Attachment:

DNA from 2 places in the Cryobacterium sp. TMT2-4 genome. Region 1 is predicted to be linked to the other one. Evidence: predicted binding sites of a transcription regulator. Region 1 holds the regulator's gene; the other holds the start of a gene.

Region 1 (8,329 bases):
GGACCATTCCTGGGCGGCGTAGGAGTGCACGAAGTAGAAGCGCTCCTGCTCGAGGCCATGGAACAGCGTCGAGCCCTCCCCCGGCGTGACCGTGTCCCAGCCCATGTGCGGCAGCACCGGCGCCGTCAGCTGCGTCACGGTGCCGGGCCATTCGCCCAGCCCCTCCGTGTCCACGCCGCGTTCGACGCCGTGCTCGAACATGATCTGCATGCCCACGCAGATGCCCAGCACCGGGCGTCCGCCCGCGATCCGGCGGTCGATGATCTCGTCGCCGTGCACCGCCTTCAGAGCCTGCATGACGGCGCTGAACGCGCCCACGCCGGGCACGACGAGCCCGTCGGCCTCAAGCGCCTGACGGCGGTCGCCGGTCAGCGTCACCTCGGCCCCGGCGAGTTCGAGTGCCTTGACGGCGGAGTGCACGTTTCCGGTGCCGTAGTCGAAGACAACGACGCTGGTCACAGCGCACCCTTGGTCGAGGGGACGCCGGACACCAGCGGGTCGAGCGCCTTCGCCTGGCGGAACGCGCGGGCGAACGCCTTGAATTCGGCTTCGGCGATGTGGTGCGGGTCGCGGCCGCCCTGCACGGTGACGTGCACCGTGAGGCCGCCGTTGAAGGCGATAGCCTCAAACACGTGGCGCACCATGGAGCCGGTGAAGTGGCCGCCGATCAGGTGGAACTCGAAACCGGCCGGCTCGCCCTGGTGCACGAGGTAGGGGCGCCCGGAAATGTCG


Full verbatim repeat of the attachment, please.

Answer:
DNA from 2 places in the Cryobacterium sp. TMT2-4 genome. Region 1 is predicted to be linked to the other one. Evidence: predicted binding sites of a transcription regulator. Region 1 holds the regulator's gene; the other holds the start of a gene.

Region 1 (8,329 bases):
GGACCATTCCTGGGCGGCGTAGGAGTGCACGAAGTAGAAGCGCTCCTGCTCGAGGCCATGGAACAGCGTCGAGCCCTCCCCCGGCGTGACCGTGTCCCAGCCCATGTGCGGCAGCACCGGCGCCGTCAGCTGCGTCACGGTGCCGGGCCATTCGCCCAGCCCCTCCGTGTCCACGCCGCGTTCGACGCCGTGCTCGAACATGATCTGCATGCCCACGCAGATGCCCAGCACCGGGCGTCCGCCCGCGATCCGGCGGTCGATGATCTCGTCGCCGTGCACCGCCTTCAGAGCCTGCATGACGGCGCTGAACGCGCCCACGCCGGGCACGACGAGCCCGTCGGCCTCAAGCGCCTGACGGCGGTCGCCGGTCAGCGTCACCTCGGCCCCGGCGAGTTCGAGTGCCTTGACGGCGGAGTGCACGTTTCCGGTGCCGTAGTCGAAGACAACGACGCTGGTCACAGCGCACCCTTGGTCGAGGGGACGCCGGACACCAGCGGGTCGAGCGCCTTCGCCTGGCGGAACGCGCGGGCGAACGCCTTGAATTCGGCTTCGGCGATGTGGTGCGGGTCGCGGCCGCCCTGCACGGTGACGTGCACCGTGAGGCCGCCGTTGAAGGCGATAGCCTCAAACACGTGGCGCACCATGGAGCCGGTGAAGTGGCCGCCGATCAGGTGGAACTCGAAACCGGCCGGCTCGCCCTGGTGCACGAGGTAGGGGCGCCCGGAAATGTCG